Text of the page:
Surgery is Tuesday. That’s Election Day. If the returns are not what I’d hoped, I’m leaving instructions to keep me under for two years.

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I understand this is repetitive but I’m getting great shots of the Chrysler Building. It’s the time of year when the sun is coming up just as I get to work. As added texture, the Chrysler Building is getting a new neighbor. 1 Vanderbilt.

Think about this for a minute: They dismantled an entire skyscraper, carted away the iron and debris and are building a new skyscraper on its footprint. It’s RIGHT NEXT DOOR to Grand Central Station, one of the densest, busiest pockets of Manhattan. I’ve driven through that neighborhood dozens of times. It’s IMPOSSIBLE to navigate. How are they able to do all that construction? Project Management Superninja skills.

I remember after 9/11 walking up to the remains of the World Trade Center. It was a gigantic mountain of twisted metal. I thought it’d be YEARS until they were able to clear it all out. Not so.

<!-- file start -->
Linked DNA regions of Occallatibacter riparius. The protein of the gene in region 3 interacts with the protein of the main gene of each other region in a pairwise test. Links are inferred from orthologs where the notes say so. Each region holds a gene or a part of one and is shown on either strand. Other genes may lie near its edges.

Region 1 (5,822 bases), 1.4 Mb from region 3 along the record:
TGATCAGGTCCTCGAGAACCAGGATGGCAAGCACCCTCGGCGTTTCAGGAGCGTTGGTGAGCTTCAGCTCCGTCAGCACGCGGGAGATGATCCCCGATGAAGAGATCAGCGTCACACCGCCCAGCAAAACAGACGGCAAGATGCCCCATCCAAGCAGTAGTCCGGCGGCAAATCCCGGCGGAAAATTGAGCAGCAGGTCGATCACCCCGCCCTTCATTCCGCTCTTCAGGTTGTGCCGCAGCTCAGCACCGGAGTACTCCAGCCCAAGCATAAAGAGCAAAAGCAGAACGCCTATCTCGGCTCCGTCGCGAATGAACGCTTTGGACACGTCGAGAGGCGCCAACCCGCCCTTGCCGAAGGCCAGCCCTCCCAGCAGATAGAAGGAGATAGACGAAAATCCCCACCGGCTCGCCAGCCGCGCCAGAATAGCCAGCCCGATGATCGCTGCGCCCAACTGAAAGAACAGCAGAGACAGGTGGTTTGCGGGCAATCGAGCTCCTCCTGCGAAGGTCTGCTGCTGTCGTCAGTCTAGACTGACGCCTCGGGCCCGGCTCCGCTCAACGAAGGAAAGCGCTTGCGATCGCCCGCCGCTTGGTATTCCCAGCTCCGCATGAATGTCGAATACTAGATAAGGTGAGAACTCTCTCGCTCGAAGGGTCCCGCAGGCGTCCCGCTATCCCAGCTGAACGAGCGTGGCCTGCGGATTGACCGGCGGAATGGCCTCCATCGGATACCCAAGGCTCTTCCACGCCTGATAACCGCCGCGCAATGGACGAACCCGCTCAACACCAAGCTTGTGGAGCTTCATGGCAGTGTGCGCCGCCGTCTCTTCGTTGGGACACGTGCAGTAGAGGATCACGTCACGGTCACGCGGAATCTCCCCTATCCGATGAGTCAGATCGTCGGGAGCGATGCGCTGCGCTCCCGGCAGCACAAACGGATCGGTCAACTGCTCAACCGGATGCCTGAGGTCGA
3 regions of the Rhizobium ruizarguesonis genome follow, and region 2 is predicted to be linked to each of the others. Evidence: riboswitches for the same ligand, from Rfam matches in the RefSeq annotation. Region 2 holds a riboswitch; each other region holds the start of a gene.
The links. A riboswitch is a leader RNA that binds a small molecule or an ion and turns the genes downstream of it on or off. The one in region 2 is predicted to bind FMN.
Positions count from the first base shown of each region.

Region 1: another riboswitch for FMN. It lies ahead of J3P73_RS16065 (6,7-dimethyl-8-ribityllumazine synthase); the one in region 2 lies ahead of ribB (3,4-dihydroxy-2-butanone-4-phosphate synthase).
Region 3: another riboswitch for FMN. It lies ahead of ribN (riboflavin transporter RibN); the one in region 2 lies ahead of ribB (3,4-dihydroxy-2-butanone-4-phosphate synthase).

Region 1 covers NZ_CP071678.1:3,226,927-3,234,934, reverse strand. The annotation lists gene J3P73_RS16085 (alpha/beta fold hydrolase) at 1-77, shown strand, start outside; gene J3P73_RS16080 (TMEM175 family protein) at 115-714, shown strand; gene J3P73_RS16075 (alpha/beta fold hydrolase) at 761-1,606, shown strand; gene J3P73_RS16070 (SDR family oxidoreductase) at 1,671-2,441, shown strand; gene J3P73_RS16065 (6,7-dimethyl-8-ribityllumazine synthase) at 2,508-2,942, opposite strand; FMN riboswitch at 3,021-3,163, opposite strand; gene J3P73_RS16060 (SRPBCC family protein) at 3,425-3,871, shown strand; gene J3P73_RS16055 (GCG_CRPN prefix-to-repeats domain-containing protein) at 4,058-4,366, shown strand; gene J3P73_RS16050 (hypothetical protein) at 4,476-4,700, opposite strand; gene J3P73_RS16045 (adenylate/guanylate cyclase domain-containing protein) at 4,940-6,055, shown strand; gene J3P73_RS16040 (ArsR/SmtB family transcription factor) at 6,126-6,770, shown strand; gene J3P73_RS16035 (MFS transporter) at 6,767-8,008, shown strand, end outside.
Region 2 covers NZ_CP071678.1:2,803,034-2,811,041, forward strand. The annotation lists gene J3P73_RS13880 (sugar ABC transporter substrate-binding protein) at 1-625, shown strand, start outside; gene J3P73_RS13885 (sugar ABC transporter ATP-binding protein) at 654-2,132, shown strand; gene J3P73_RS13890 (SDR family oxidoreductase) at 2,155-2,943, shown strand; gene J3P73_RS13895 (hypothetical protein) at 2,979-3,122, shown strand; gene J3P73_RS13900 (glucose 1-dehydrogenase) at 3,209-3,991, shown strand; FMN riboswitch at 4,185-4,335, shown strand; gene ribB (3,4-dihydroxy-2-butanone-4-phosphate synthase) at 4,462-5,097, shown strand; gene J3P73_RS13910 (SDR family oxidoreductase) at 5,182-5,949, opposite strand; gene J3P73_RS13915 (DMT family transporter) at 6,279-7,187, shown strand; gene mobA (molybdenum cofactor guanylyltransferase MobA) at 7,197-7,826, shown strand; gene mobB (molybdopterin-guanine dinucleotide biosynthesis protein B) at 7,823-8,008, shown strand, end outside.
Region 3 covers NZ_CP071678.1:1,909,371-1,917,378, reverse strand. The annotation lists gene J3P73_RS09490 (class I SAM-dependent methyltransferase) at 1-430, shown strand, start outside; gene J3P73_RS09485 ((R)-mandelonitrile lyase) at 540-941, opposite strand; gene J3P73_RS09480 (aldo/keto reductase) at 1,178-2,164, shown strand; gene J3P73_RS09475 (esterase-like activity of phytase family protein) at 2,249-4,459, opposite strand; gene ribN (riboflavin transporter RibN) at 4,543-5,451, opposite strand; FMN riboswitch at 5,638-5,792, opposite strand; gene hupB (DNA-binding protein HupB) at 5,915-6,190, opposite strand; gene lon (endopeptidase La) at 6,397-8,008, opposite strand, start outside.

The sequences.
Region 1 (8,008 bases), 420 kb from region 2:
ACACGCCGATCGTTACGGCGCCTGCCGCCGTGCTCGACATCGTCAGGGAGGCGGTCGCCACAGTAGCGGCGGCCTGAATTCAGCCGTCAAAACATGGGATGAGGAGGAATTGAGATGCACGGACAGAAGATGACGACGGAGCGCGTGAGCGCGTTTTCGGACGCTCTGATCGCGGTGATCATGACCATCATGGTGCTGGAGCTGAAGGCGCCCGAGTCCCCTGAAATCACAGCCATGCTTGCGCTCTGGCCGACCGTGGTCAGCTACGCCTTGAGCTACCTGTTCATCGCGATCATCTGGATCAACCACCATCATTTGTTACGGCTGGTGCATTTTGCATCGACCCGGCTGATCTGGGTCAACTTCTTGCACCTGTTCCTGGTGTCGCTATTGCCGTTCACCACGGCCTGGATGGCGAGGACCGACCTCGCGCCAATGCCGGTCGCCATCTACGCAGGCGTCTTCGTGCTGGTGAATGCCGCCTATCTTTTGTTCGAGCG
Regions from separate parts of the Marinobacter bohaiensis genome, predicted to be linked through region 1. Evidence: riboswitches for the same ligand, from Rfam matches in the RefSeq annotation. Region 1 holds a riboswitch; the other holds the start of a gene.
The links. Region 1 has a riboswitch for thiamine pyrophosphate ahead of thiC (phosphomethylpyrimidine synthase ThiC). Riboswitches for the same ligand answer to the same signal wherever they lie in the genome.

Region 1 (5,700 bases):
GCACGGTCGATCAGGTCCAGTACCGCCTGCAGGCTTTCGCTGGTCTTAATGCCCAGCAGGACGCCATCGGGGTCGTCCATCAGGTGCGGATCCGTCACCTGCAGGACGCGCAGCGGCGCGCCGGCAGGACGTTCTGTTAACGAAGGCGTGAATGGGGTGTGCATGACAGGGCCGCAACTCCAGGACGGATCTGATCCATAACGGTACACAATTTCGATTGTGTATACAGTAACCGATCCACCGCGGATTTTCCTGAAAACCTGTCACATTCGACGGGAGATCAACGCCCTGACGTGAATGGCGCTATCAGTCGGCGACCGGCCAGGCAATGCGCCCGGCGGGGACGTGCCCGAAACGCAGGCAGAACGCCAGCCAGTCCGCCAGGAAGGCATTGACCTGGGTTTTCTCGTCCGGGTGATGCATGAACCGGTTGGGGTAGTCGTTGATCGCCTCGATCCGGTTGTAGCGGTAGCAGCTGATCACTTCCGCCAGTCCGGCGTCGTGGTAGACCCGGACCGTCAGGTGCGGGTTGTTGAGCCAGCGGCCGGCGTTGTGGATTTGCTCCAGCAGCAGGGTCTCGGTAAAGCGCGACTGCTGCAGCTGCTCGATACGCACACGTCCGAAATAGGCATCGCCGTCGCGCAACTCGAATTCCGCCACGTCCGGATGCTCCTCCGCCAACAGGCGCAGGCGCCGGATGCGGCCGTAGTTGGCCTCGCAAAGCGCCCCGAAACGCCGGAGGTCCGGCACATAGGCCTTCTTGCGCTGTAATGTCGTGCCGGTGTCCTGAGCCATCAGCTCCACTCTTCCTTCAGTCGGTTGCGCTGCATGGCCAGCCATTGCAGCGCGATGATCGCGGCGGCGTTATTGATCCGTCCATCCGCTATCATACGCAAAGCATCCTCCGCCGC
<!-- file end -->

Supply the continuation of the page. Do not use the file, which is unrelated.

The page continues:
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Asleep.

Lana Turner portrait.

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My previous post touched on some concrete barricades that ring my building. They sprung up suddenly. I was told they were in anticipation of the election, which seemed odd, since the election was 2+ weeks away. Several days later, a bomb was sent to CNN, which is just up the street. Election, my ass. They knew something was about to go down.

Blockade

I don’t work for The New York Times but I do work in Times headquarters. It was designed by the charmingly-named Italian architect Renzo Piano. He also designed the Whitney Museum of Art and The Shard in London.